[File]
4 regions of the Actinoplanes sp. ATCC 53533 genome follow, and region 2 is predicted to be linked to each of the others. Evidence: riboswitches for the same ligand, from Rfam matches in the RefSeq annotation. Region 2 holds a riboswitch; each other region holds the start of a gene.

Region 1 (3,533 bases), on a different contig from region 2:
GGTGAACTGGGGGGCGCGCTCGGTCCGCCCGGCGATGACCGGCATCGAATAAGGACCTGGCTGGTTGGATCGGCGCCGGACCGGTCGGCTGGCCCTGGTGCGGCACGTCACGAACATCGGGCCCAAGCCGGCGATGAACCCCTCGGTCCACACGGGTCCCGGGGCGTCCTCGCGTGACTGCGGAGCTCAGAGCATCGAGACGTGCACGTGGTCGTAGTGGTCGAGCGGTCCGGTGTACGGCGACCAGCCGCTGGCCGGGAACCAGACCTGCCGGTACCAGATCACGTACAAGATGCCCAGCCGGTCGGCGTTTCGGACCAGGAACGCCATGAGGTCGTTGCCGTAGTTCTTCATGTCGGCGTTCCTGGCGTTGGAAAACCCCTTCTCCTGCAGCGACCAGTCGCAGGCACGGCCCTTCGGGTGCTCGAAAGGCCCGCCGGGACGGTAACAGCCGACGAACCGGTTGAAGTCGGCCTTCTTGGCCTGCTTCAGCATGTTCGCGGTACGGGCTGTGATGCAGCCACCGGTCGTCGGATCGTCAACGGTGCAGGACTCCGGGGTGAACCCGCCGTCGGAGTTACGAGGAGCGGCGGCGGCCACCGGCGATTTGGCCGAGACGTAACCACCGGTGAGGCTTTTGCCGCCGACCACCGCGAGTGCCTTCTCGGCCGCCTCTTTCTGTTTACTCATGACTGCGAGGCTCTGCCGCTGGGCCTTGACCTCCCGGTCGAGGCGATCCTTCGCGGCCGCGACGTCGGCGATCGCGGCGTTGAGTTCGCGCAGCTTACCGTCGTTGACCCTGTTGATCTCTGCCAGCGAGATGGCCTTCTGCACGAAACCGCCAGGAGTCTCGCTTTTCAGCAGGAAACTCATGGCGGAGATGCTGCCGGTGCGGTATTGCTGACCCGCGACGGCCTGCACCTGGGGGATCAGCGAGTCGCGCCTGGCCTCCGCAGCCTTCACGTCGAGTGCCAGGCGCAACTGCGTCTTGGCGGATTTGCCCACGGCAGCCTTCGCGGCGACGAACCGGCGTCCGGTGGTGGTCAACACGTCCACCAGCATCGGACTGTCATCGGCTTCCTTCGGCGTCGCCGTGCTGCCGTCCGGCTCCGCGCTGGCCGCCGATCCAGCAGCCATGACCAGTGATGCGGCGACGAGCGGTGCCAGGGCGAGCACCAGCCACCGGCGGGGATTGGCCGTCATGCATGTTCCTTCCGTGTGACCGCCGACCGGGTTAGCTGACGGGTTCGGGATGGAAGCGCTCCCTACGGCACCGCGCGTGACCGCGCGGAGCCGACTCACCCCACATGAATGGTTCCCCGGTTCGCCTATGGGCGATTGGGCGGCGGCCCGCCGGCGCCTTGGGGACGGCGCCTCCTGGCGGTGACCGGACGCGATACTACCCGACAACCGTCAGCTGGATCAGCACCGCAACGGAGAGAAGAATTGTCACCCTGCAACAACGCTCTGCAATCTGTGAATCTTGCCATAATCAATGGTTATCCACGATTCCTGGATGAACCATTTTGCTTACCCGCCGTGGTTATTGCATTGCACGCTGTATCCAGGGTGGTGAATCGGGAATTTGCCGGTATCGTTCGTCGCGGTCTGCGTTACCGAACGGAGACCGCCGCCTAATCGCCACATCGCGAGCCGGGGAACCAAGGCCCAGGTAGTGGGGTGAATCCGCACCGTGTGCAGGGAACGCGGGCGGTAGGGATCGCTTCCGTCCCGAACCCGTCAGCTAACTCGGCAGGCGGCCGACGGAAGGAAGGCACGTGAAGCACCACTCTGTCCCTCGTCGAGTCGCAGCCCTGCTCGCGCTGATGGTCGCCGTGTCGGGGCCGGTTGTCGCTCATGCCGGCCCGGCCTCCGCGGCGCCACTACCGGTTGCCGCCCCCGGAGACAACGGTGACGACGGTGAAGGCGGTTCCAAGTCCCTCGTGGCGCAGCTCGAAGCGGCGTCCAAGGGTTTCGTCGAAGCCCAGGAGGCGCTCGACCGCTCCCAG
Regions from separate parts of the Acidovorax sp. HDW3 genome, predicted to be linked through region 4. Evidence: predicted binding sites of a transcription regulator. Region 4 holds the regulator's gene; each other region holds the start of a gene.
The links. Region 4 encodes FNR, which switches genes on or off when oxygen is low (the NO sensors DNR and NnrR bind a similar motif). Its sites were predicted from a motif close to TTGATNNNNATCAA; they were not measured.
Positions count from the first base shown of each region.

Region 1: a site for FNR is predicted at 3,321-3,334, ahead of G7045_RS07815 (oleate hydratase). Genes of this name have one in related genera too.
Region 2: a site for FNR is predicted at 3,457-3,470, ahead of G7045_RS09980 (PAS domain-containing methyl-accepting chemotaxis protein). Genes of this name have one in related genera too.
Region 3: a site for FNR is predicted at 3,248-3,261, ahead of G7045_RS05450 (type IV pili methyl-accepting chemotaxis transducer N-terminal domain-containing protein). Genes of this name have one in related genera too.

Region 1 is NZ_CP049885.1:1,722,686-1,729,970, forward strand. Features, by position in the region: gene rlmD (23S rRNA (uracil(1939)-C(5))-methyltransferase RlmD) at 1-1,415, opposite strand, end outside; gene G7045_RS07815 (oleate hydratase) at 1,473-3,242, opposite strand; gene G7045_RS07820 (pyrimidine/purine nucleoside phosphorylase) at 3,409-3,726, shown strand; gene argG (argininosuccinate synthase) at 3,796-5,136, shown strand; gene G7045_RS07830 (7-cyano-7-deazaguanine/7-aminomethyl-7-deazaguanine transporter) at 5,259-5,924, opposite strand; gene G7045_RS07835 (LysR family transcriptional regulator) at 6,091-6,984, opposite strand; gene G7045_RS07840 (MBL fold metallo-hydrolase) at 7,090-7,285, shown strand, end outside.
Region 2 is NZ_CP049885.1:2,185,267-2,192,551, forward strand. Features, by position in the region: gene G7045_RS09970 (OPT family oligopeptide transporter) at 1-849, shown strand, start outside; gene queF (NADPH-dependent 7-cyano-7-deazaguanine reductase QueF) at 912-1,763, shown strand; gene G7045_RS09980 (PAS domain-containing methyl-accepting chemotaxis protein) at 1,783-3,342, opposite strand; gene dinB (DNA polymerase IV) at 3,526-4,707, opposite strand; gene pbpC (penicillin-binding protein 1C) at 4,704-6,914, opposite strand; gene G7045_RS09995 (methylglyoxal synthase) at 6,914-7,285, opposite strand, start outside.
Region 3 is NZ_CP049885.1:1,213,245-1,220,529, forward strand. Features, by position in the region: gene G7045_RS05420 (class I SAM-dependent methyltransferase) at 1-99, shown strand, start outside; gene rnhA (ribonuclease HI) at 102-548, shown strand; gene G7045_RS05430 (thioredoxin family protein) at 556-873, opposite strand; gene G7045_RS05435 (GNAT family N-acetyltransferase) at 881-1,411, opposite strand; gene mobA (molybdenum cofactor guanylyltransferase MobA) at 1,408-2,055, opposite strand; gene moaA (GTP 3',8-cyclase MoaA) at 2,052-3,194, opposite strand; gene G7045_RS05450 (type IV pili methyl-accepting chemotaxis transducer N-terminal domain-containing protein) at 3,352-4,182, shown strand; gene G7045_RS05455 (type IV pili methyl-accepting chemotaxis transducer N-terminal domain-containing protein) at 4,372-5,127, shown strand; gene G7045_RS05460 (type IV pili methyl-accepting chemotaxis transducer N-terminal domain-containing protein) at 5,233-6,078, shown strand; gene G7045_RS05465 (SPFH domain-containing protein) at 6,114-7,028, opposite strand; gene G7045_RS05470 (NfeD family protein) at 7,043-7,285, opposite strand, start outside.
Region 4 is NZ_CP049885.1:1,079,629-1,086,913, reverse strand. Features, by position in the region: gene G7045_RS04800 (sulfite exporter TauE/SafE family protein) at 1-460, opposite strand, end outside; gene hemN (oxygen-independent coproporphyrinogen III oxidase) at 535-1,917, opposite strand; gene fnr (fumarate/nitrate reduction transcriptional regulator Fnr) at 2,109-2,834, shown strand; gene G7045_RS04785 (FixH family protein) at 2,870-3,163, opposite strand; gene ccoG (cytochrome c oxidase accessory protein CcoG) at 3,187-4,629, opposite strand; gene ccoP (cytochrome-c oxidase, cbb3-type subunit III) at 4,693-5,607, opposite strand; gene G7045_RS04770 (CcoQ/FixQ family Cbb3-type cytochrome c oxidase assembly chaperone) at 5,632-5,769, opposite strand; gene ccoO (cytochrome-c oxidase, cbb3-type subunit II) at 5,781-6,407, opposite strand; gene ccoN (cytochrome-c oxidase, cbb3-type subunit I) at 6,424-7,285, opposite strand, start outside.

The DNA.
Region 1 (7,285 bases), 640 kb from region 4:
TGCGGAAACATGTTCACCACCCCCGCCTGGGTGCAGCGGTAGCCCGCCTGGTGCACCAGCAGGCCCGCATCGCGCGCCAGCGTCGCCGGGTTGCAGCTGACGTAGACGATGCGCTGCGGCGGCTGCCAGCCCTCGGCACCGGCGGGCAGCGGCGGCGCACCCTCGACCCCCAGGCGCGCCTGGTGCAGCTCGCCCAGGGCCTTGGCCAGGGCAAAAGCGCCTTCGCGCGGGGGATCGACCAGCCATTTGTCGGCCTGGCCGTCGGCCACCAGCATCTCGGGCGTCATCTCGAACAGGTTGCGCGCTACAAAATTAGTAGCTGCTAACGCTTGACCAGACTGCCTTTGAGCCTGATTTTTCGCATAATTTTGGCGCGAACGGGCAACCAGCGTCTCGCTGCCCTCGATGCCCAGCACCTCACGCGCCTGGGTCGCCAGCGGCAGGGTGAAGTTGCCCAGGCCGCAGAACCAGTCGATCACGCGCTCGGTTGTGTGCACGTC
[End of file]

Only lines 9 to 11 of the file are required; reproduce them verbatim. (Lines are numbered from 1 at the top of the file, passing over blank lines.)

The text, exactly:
Region 3: a site for FNR is predicted at 3,248-3,261, ahead of G7045_RS05450 (type IV pili methyl-accepting chemotaxis transducer N-terminal domain-containing protein). Genes of this name have one in related genera too.

Region 1 is NZ_CP049885.1:1,722,686-1,729,970, forward strand. Features, by position in the region: gene rlmD (23S rRNA (uracil(1939)-C(5))-methyltransferase RlmD) at 1-1,415, opposite strand, end outside; gene G7045_RS07815 (oleate hydratase) at 1,473-3,242, opposite strand; gene G7045_RS07820 (pyrimidine/purine nucleoside phosphorylase) at 3,409-3,726, shown strand; gene argG (argininosuccinate synthase) at 3,796-5,136, shown strand; gene G7045_RS07830 (7-cyano-7-deazaguanine/7-aminomethyl-7-deazaguanine transporter) at 5,259-5,924, opposite strand; gene G7045_RS07835 (LysR family transcriptional regulator) at 6,091-6,984, opposite strand; gene G7045_RS07840 (MBL fold metallo-hydrolase) at 7,090-7,285, shown strand, end outside.
Region 2 is NZ_CP049885.1:2,185,267-2,192,551, forward strand. Features, by position in the region: gene G7045_RS09970 (OPT family oligopeptide transporter) at 1-849, shown strand, start outside; gene queF (NADPH-dependent 7-cyano-7-deazaguanine reductase QueF) at 912-1,763, shown strand; gene G7045_RS09980 (PAS domain-containing methyl-accepting chemotaxis protein) at 1,783-3,342, opposite strand; gene dinB (DNA polymerase IV) at 3,526-4,707, opposite strand; gene pbpC (penicillin-binding protein 1C) at 4,704-6,914, opposite strand; gene G7045_RS09995 (methylglyoxal synthase) at 6,914-7,285, opposite strand, start outside.